As for your response to 1, of course the choice is a constrained one just like every electoral choice. I fail to see the point. Isn't the choice that was made, given those constraints, a fairly center-left one? I can't think of what else to call it.

Hume writes:

I partially agree with Daniel on this one and disagree with both David and David. The institutional recognition of gay marriage and pot decriminalization are not indications of a 'libertarian' mindset. We need to decouple views about morality in general from political morality . We can do this by analyzing *why* people support gay marriage and pot decriminalization. I believe it is a result of a shift in moral views in general rather than a shift in political morality in particular. I think people believe there is nothing wrong with homosexuality or gay marriage, and the fight for equality is about ending the oppression of an innocent minority. It is *not* about toleration or the recognition of freedom of association. In other words, people believe there is no morally relevant difference between homosexual and heterosexual marriage. I think evidence for this is seen in the complete lack of a simultaneous movement to end the outlawing of polygamy (people still think it wrong, and are thus still willing to outlaw the practice).

Similarly, the decriminalization of pot is not about the recognition of the freedom of the individual, about being the author of one's life, etc. Rather, it is a shift in beliefs regarding (1) the harm of pot, and (2) the pragmatic irrationality of criminalization. In other words, people no longer think it's as bad for the individual as they used to. It is not a decrease in paternalistic mindset. This can be seen in the simultaneous increased willingness to outlaw (or make more difficult) smoking tobacco and 'unhealthy eating'. With the trends we are seeing and the direct politicizing of health care, I do not think it is implausible to see calorie limits in our lifetime (conditioned upon technological development),

So while it is an extremely good thing that gay marriage is now becoming recognized, and it is an extremely good thing that homosexuals are becoming more and more accepted, this is not the result of a libertarian shift in attitudes. It is a shift in the views regarding a certain sexual lifestyle, i.e., that there is nothing wrong with it and thus there is no reason to morally or legally condemn these people. And ditto for marijuana: there has been no shift in the willingness to pass paternalistic legislation.

Chris H writes:
Isn't the choice that was made, given those constraints, a fairly center-left one? I can't think of what else to call it.

What about calling it about personalities? It could entirely be the case that Romney had a personality which repelled more people than Obama, not to mention people might have just trusted his competence less. Here's a few scenarios:

1) The electorate's overall preference is center-right, but the majority of the electorate viewed Romney as too incompetent/untrustworthy to be president and therefore voted Obama.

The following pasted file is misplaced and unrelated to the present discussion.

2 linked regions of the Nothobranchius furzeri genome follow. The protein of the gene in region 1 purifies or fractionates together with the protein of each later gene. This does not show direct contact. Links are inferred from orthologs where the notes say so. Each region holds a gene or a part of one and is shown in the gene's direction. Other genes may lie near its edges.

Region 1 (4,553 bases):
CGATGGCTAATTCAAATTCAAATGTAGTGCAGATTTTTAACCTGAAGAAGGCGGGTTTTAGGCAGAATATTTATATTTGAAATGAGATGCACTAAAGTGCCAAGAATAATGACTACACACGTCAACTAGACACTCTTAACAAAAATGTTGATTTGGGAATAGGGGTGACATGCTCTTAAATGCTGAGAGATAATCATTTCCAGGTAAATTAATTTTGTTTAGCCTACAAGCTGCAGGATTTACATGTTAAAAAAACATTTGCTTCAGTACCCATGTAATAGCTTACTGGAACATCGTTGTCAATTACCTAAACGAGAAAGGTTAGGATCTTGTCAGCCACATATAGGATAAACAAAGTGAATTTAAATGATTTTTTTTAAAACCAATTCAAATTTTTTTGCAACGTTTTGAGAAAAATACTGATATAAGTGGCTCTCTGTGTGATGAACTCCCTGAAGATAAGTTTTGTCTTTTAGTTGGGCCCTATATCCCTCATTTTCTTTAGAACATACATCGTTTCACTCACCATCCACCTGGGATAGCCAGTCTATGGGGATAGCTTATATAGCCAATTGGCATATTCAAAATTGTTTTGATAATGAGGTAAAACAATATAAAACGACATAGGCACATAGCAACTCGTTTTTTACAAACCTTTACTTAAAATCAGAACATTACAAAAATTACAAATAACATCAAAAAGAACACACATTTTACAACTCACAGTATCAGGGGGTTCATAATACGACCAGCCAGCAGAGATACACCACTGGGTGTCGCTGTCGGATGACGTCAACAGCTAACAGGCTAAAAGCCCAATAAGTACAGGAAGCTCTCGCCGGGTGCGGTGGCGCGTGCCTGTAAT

2) The electorate's preference was exactly centrist, and the majority of the electorate viewed Romney as too incompetent/untrustworthy to be president and therefore voted Obama.

3) The electorate's preference was center-libertarian and say Obama as less damaging to liberty than Romney.

4) The majority of the electorate was actually solidly left rather than center-left and didn't view Gil Stein or Rocky Anderson as viable and therefore voted Obama.

I can probably think of many more scenarios where a majority vote for Obama does not mean "center-left" ideology for the majority of the electorate. What the election tells us is who was considered the best candidate, not what ideology was preferred.

Andy Hallman writes:

Interesting post, David.

I'd like to believe the country is becoming more libertarian, but let's not get our hopes up just yet.

Libertarians have often felt that the public was on their side because the public consistently reported it wanted "less government." However, you'll notice that in just about every poll, the public only seems libertarian when asked about government in the abstract. Once you ask the public about specific policies, it supports almost all of them, except for foreign aid, which it wrongly perceives as being a huge part of the budget. (Just as Robinson points out above)

James writes:

Daniel Kuehn,

For as long as I can recall the politicians on the left have favored policies which, if implemented, would result in a bigger government by any of the following measures: increased government spending as a share of GDP, increased transfer payments as a share of GDP, higher tax rates, an increase in the number of government employees as a share of the total labor force, an increase in the number of pages in the federal register, an increase in the the number of activites that consenting adults cannot do without government permission.

Exactly who are you referring to when you say a "lot of liberals would reject the characterization of the left as wanting "big government" as opposed to a trim government that does certain stuff well?"

Are there any currently active liberal politicians who favor platforms which would result in a smaller government according to any of the metrics listed above?

Chris H writes:

James writes: